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 (ĭn′kwə-līn′, -lĭn, ĭng′-)
An animal that characteristically lives commensally in the nest, burrow, or dwelling place of an animal of another species.
Being or living as an inquiline.

[Latin inquilīnus, lodger, tenant : in-, in; see in-2 + colere, to inhabit; see kwel- in Indo-European roots.]

in′qui·lin·ism (-lə-nĭz′əm), in′qui·lin′i·ty (-lĭn′ĭ-tē) n.
in′qui·lin′ous (-lī′nəs) adj.


(Zoology) an animal that lives in close association with another animal without harming it. See also commensal1
(Zoology) of or living as an inquiline
[C17: from Latin inquilīnus lodger, from in-2 + colere to dwell]
inquilinism, inquilinity n
inquilinous adj


(ˈɪn kwəˌlaɪn, -lɪn)

an animal that lives in the coat, nest, burrow, etc., of another animal, usu. without harm to the host.
[1635–45; < Latin inquilīnus tenant]
in`qui•lin′i•ty (-ˈlɪn ɪ ti) n.
in`qui•li′nous (-ˈlaɪ nəs) adj.


an animal that inhabits the burrow, nest, or other habitation of another animal. — inquiline, adj.
See also: Animals
References in periodicals archive ?
Testing successional hypotheses of stability, heterogeneity, and diversity in pitcher-plant inquiline communities.
INQUILINE A Having restricted movement B Living in the abode of another C Insipid who am I?
154) impegnati nelle esplorazioni suburbane del Pasticciaccio, la cui vita familiare si muove tra ben nove e piu o meno illibate donne (rispettivamente moglie e suocera, sorella e cognata, figlie e inquiline varie).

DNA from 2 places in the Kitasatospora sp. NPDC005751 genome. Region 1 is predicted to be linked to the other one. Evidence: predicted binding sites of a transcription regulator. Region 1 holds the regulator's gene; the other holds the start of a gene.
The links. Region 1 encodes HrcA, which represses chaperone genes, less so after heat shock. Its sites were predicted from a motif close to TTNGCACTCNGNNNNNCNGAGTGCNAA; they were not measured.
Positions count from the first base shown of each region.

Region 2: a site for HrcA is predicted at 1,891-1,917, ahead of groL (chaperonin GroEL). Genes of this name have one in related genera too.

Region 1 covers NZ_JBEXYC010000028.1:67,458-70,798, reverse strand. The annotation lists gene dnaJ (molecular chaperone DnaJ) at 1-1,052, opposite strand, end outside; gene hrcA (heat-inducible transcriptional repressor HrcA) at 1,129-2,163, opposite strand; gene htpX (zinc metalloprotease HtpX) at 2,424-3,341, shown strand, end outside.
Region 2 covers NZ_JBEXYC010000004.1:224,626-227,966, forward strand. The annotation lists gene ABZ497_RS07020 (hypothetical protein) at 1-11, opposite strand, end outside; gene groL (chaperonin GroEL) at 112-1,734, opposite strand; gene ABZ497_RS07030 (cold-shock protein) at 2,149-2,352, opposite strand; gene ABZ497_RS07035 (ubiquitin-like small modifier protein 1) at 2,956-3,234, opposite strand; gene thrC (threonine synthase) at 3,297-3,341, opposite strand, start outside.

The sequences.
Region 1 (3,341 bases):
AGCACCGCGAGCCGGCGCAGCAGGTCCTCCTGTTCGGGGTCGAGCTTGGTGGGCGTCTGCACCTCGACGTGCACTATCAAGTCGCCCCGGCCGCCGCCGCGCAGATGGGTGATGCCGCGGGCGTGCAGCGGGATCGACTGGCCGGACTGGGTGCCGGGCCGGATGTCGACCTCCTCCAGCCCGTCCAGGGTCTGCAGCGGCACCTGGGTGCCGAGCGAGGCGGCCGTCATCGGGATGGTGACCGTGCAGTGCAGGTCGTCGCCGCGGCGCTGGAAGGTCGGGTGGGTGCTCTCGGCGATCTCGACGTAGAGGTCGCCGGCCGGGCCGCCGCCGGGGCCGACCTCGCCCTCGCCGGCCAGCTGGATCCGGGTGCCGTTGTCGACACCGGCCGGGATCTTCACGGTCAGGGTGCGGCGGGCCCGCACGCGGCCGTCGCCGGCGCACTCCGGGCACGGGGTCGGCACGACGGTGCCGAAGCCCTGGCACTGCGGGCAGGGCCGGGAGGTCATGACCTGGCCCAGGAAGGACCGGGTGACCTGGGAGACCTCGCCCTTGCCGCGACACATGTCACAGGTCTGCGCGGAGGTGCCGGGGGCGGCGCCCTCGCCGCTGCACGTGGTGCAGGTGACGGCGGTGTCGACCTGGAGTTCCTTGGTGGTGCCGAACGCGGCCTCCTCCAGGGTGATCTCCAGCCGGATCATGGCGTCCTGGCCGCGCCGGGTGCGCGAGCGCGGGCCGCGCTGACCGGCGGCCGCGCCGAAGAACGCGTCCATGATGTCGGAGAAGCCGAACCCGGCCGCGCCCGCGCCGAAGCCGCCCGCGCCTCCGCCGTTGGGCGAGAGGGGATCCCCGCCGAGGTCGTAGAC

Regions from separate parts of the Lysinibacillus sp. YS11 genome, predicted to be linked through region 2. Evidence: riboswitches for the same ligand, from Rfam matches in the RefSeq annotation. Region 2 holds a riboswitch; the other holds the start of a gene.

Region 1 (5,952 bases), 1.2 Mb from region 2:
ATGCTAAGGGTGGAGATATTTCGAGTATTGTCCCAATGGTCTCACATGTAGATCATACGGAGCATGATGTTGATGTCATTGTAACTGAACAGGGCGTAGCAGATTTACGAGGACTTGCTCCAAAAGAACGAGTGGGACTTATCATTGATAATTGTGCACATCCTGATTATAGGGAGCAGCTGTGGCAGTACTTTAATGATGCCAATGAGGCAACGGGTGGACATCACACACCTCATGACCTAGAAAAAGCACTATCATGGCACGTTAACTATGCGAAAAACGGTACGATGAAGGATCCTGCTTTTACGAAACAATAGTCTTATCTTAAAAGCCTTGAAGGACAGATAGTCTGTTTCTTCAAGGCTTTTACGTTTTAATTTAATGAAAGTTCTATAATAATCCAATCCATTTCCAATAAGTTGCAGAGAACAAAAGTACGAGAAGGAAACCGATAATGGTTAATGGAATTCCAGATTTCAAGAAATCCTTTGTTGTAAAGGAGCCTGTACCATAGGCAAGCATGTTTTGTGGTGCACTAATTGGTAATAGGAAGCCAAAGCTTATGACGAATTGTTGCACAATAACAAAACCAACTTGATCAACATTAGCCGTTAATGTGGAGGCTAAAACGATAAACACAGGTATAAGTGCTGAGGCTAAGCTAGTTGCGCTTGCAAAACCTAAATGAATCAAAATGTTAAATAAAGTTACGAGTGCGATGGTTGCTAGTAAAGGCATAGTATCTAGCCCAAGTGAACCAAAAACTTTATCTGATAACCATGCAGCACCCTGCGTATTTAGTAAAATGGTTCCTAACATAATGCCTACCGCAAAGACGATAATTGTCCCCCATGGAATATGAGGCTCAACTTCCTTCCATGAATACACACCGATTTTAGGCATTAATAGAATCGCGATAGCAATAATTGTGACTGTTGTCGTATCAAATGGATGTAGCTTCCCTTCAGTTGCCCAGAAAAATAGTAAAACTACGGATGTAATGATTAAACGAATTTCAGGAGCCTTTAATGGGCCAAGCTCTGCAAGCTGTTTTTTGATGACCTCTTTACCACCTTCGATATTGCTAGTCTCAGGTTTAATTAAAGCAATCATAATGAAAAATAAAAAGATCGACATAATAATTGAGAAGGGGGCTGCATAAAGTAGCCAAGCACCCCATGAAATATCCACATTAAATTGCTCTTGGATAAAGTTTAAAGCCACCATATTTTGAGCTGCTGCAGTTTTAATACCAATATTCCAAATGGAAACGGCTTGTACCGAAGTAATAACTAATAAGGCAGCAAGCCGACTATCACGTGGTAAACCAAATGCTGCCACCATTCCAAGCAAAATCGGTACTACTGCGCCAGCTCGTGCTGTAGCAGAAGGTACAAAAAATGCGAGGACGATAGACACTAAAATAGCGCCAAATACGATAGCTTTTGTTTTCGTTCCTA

alba can be considered a facultative inquiline of leaf-cutting ant nests, such as Atta cephalotes (Stahel & Geijskes 1939, Riley et al.
Furnarius rufus (Gmelin, 1788) (Aves: Furnariidae) and their inquiline birds, the true hosts of Acanthocrios furnarii (Cordero & Vogelsang, 1928) (Hemiptera: Heteroptera: Cimicidae).
Resource and top-predator regulation in the pitcher plant (Sarracenia purpurea) inquiline community.
Inquiline queens must gain access to the host colony, coexist with its queen and workers, and then lay eggs that are reared as sexuals by the host workers.
The queens of these cuckoo or inquiline bumblebees produce no workers, but instead rely on the invasion of colonies of their host (here Bombus (Terrestribombus) terrestris) and subsequently overtake the host queen to force and the "enslave" the host workers of that colony to feed her and her developing young (Sladen, 1912; Goulson, 2003; Benton, 2006).
Barnouw praises Naipaul's mobile, non-aligned, inquiline movement between civilizations, and at the same time approvingly quotes another critic:
Several species of warm water hydrozoan cnidarians inhabit body folds of bivalve molluscs as inquiline symbiotes.